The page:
Clothing retailer Threadless has unveiled a new iPhone app, giving its customers another way to shop and interact with the brand.
Threadless is a community website that specialises in unique designs for t-shirts, hoodies and other items. It is built around social media and allows users to follow their favourite designers, submit their own ideas, and vote for designs that they want the website to sell.
Alongside the standard ecommerce functions, the app includes a voting tool so users can rate new designs and a never-ending feed of original products.
Read on to find out what I thought of the app, or for more information on Threadless read our blog posts looking at how it uses welcome emails and online video...
The reality today is that we, as consumers, have more and more digital engagements requiring different security elements, hence simplicity is key.
Banking is one entity that we all see as fundamental and need access to.
Through this article, I will highlight what banks are doing to help customers to manage their finances safely, the direction that digital banking security will take in the future and how security fits into a wider context.
WaterAid has increased its Instagram presence by 12,000 followers in just one week after entering a single Instagram video to Instagram’s ‘Weekend Hashtag Project’.
WaterAid’s team entered the 15 second Instagram video #WHPfromwhereiwalk featuring a woman in the remote fishing community of Brubeng, Ghana walking to collect unsafe water in Lake Volta.
The unique film offers point-of-view footage that highlights what it’s like for the millions of women around the world who walk miles to collect water each day.
As of writing, since the video was uploaded on Instagram two weeks ago, WaterAid has achieved more than 22,000 followers, gaining roughly a thousand users per day. Before this WaterAid had only 3,800.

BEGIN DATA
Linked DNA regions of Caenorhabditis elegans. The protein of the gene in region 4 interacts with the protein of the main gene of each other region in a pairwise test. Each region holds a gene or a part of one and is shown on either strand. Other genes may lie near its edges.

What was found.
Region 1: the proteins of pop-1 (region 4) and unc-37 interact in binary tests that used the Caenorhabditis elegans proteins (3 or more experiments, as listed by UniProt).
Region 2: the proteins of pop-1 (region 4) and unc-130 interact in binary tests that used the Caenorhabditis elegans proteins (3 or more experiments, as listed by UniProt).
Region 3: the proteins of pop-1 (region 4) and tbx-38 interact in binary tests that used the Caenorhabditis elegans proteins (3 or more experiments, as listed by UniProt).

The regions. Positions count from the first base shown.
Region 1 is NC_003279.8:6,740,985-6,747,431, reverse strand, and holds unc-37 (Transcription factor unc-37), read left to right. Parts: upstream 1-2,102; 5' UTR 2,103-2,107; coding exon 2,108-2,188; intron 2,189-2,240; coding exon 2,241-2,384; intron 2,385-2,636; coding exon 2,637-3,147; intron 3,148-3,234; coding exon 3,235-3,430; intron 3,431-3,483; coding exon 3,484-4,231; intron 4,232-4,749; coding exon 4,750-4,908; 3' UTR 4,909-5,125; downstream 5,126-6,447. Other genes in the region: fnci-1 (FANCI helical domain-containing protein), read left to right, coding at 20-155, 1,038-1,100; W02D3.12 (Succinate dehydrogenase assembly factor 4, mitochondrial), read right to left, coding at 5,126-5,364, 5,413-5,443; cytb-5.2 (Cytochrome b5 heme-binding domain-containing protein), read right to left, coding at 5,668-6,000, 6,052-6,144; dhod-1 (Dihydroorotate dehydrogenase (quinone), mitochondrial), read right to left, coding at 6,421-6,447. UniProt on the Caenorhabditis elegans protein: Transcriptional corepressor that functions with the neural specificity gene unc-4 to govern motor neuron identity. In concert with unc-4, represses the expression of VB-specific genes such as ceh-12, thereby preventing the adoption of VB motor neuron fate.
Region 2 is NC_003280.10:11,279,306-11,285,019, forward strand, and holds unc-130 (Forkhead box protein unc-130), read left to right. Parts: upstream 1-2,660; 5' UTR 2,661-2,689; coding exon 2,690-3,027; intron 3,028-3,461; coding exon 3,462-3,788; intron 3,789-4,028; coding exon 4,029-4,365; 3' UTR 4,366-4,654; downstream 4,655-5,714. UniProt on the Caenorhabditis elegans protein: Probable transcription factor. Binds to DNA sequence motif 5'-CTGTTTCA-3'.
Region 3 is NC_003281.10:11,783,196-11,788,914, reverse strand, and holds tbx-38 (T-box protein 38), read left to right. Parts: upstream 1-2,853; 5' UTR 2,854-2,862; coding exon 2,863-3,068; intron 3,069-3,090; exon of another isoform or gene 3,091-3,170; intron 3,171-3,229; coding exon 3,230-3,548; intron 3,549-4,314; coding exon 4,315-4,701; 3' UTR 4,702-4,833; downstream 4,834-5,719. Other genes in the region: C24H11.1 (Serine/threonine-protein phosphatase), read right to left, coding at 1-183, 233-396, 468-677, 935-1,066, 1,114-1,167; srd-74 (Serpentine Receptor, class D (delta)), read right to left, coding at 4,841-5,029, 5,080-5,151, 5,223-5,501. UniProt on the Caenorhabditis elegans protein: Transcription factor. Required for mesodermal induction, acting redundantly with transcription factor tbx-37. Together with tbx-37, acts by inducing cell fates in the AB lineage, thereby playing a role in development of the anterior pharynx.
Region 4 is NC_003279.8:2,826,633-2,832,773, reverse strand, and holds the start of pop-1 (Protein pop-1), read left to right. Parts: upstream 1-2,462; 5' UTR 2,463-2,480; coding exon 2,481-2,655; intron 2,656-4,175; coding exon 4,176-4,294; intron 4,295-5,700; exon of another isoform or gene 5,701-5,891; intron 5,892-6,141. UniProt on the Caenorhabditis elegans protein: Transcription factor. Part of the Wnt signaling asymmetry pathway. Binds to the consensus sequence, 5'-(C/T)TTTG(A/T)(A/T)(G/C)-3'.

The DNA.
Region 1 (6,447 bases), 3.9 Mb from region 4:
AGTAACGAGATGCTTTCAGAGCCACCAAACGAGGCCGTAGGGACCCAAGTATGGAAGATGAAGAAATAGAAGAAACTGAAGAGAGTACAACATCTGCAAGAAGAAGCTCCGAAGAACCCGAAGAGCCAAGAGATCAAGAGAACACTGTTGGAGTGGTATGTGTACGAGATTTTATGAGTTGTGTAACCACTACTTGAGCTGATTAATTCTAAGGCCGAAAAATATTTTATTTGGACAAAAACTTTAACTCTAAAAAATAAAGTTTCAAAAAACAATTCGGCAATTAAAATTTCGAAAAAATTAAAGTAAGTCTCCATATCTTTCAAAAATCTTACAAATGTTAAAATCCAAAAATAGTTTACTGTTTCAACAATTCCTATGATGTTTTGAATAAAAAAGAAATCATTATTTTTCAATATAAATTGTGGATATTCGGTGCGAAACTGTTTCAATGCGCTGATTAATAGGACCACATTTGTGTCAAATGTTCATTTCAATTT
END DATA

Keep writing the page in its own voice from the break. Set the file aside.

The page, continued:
Here's the footage...
As a relative newcomer to the digital marketing world, I've decided to write a series of 'beginner's guides' to uncover what is meant by certain terms, trends and technological advances in digital; being both a travel guide and a personal investigation.
Here I’ll be answering the following questions: What are iBeacons? What are their practical applications? Are iBeacons better than similar existing technology?
All this in a tone of voice that has been described as both 'helpful' and 'not too rambling'.
Just a cursory glance around the internet and indeed our own blog, throws up a lot of phrases and acronyms surrounding the term iBeacons (NFC, BLE… iBeacons).
Let’s have a little wade through the jargon. Bear with me, I’ll try and do this as logically as possible.
Spotify might still be loss making, despite revenues of $435m in 2012, but the service is incredibly popular and many think it might be gearing up to IPO.
These rumours have started since Spotify in December secured some $200m in credit lines and recently acquired a music algorithm company, Echo Nest.
If this does mean Spotify is about to get serious about profit, it comes at a time when competitors are more easily found – from Beats Music to Milk, Samsung’s new service.
I listened to Spotify’s Chris Maples (VP, Europe) at last week’s Digital Media Strategies 2014. There were some interesting titbits, from stats to Spotify’s approach to iteration and mobile, that I thought would be worth sharing here.
Let me know if you have any thoughts on Spotify’s future or its approach to subscriptions and product development.